For it is clear that Jesus does not reach out to help angels, but to help Abraham’s offspring. Therefore, Jesus had to be like His brothers in every way, so that He could become a merciful and faithful high priest in service to Yahweh, to make propitiation for the sins of the people. For since Jesus Himself was tested and has suffered, He is able to help those who are tested. (Heb. 2:16-18)

The author of Hebrews does not believe that Jesus is God.  Instead, he teaches that Jesus was a created heavenly being who became an actual human in order to save humans from the clutches of Satan.  In other words, the author of Hebrews says that mere humans are more powerful than the true God.  Yahweh was incapable of freeing us Himself, but human Jesus got the job done.  See how it works?  Devils and humans are more powerful than a true God: this is what this idiot is telling you and then the Church tells you that this garbage is inerrant and “Divinely inspired.”  Not hardly.

[Chorus] Our Champion, You fight for us
You made a way where there was none
Our Champion, You’re strong in us
The debt we owed, You paid in blood

Notice how you tell Jesus “You made a way where there was none.”  And why exactly was there no way, no hope, and no salvation until Jesus showed up?  Because Yahweh was some indifferent, useless, impotent Creator.  There is no other explanation.  We humans couldn’t possibly find ourselves in a such a dire crisis while we were under Yahweh’s care unless Yahweh was failing to protect us.  We talk as if one day Satan and his demon buddies suddenly leaped out of an alley and began beating us up.  Instead of saving us, Yahweh ran away to save His own hide.  There we were: beat up and bleeding on the ground until Champion Jesus suddenly came running to the rescue.  Jesus chased Satan down, beat him up, got our stuff back for us, and then came back to help us recover.  Jesus is the One who we say continues to fight for us today.  Jesus is the Sweetheart who paid some debt that mean old Yahweh was holding against us even after He abandoned us into the clutches of Satan.  How is such insulting language supposed to be pleasing to either of our Gods?  Jesus never made Yahweh out to be such a Jerk.

How can we look at Yahweh’s incredibly gracious treatment of snarky Israel in the Old Testament and then accuse Him of being lacking in love?  How can we read through all of those accounts in which He flaunts His supreme powers over all created beings and then suggest that some fleck of a demon could actually overpower Him?  Yahweh says that He is a Sovereign Ruler who is always in absolute control over all created beings.  So why don’t we ever listen to Yahweh?  Because we’ve thrown Him over for the New Testament writers.  It is mere humans and a collection of historical documents that Christians treat as the highest authorities in the Church today.  Since the New Testament writers slander Yahweh, we do as well.  Since they make Jesus out to be the nicer Guy, so do we.

You won’t find any guff about Satan ruling the world in the Old Testament.  It is only in the New Testament that we find the Jews suddenly exalting one demon as being the ruler of the world and acting like we humans are being randomly attacked by powerful supernatural foes which Yahweh struggles to keep in check.  During Old Testament times, the Jews were too busy worshiping a whole pantheon of false gods to exalt one silly demon.  But once we reach the New Testament and Israel is finally putting her heart into pretending to care about Yahweh (even though she really doesn’t), suddenly we find Satan and his demon buddies being exalted as super powerful demigods.  It’s as if the Jews in Bible times just couldn’t let go of the fun of idolatry, so they were always finding some created being—real or fictitious—which they could worship as equal and/or superior to Yahweh.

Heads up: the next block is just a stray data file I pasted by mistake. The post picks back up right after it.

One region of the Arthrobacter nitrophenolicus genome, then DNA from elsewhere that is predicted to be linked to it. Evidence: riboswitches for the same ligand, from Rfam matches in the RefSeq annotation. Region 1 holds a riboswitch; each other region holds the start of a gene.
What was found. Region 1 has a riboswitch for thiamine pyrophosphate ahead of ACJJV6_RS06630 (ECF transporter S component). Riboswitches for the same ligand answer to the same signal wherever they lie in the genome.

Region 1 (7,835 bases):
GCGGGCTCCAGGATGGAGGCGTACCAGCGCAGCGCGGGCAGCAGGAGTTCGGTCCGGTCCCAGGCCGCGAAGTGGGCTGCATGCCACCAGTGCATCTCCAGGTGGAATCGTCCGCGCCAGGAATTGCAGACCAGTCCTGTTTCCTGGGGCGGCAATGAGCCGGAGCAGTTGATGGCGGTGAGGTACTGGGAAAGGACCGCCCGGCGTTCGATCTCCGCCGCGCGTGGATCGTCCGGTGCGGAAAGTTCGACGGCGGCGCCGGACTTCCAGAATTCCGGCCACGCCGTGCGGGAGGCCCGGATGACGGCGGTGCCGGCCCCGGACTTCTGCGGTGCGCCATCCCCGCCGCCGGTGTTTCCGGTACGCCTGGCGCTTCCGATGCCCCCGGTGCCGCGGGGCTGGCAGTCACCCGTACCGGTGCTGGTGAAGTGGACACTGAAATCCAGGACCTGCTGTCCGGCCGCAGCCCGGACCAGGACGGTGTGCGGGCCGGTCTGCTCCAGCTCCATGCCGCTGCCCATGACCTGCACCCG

[Verse 2] The One in whom we belong
We’ll lift our voice, join Your song
We were orphaned, now forever we’re Yours

[Repeat Chorus]

In Verse 2, we say that before Christ came, we were orphaned.  We had no one.  Even though today we refer to Yahweh as God the Father, we obviously think He’s a pretty worthless Father since we claim to have been orphaned by Him before Christ came.  And since we view Yahweh as utterly abandoning us, it makes perfect sense that we say Jesus is “the One in whom we belong.”  Why would we view ourselves as belonging to Yahweh when He orphaned us?

[Bridge] We will shout it out from the mountain-tops
That our God is good, He has overcome
Let all the earth, every tribe and tongue
We will sing it out, He has overcome [x2]

[Repeat Chorus x2]

An all-powerful, sovereign God like Jesus never has to overcome anything.  The word overcome implies that He is being faced with some daunting obstacle.  When we say that Jesus has overcome, we’re suggesting that He’s gone from being the underdog to being victorious.  When we say He is continuing to fight for us, we are suggesting that there are some other beings out there which Jesus must strain to hold off because they are so close to being His equals.  Well, no, this is a very derogatory way to talk to God Almighty.

There’s nothing to salvage in this song.  We can’t call Jesus our Champion without grossly insulting Yahweh, because champions are only needed when people are in some dire situation with no one to help them.  To pretend that Jesus only became involved in our lives once we were consciously aware of Him is ridiculous.  All three of our Creators have always been intimately involved in human affairs since the very beginning.  And since They are the same kind of Being, when we minimize one God’s abilities, we’re minimizing Them all.  Champion falls miserably short of speaking of Jesus with proper respect while it makes several nasty insinuations about Yahweh’s Character and His treatment of the human race.  Given this, we definitely want to cross this bomb off of our list of acceptable worship songs.

FURTHER READING:
Worship Song Analysis: IN CHRIST ALONE by the Newsboys
Problematic Worship Songs: THIS I BELIEVE (The Creed) by Hillsong
Idolatrous Worship Songs: HOUSE OF THE LORD by Jeff Pardo
Horrible Repentance Songs: SOUL ON FIRE by Third Day